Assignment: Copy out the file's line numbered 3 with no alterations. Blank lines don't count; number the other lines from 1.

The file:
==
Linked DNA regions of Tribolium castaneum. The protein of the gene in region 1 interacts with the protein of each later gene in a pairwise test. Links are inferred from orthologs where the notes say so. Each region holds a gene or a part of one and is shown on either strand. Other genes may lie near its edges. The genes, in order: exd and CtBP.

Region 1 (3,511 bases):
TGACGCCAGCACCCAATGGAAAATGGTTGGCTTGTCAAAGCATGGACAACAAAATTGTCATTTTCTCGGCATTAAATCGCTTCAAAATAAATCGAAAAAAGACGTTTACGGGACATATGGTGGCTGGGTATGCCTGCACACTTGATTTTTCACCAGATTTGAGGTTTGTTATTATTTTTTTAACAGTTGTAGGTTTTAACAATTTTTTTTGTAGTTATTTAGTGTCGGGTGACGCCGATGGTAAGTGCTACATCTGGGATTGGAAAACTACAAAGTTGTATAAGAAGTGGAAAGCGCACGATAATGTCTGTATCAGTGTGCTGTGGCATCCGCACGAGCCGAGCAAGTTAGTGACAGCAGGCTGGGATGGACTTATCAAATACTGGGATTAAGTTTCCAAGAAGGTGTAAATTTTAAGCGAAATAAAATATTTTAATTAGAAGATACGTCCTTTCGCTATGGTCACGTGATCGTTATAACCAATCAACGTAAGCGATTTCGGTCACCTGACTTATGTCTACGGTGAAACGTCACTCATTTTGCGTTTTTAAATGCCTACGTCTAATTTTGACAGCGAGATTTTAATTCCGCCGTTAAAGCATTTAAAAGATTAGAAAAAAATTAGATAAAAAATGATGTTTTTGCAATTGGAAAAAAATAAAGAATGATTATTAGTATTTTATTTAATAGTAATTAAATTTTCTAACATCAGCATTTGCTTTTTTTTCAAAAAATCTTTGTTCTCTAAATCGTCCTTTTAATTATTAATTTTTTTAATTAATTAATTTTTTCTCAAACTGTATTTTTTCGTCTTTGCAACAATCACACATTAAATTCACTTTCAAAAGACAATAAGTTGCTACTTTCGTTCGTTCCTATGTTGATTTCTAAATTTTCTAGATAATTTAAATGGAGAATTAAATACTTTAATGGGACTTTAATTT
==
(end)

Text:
TGACGCCAGCACCCAATGGAAAATGGTTGGCTTGTCAAAGCATGGACAACAAAATTGTCATTTTCTCGGCATTAAATCGCTTCAAAATAAATCGAAAAAAGACGTTTACGGGACATATGGTGGCTGGGTATGCCTGCACACTTGATTTTTCACCAGATTTGAGGTTTGTTATTATTTTTTTAACAGTTGTAGGTTTTAACAATTTTTTTTGTAGTTATTTAGTGTCGGGTGACGCCGATGGTAAGTGCTACATCTGGGATTGGAAAACTACAAAGTTGTATAAGAAGTGGAAAGCGCACGATAATGTCTGTATCAGTGTGCTGTGGCATCCGCACGAGCCGAGCAAGTTAGTGACAGCAGGCTGGGATGGACTTATCAAATACTGGGATTAAGTTTCCAAGAAGGTGTAAATTTTAAGCGAAATAAAATATTTTAATTAGAAGATACGTCCTTTCGCTATGGTCACGTGATCGTTATAACCAATCAACGTAAGCGATTTCGGTCACCTGACTTATGTCTACGGTGAAACGTCACTCATTTTGCGTTTTTAAATGCCTACGTCTAATTTTGACAGCGAGATTTTAATTCCGCCGTTAAAGCATTTAAAAGATTAGAAAAAAATTAGATAAAAAATGATGTTTTTGCAATTGGAAAAAAATAAAGAATGATTATTAGTATTTTATTTAATAGTAATTAAATTTTCTAACATCAGCATTTGCTTTTTTTTCAAAAAATCTTTGTTCTCTAAATCGTCCTTTTAATTATTAATTTTTTTAATTAATTAATTTTTTCTCAAACTGTATTTTTTCGTCTTTGCAACAATCACACATTAAATTCACTTTCAAAAGACAATAAGTTGCTACTTTCGTTCGTTCCTATGTTGATTTCTAAATTTTCTAGATAATTTAAATGGAGAATTAAATACTTTAATGGGACTTTAATTT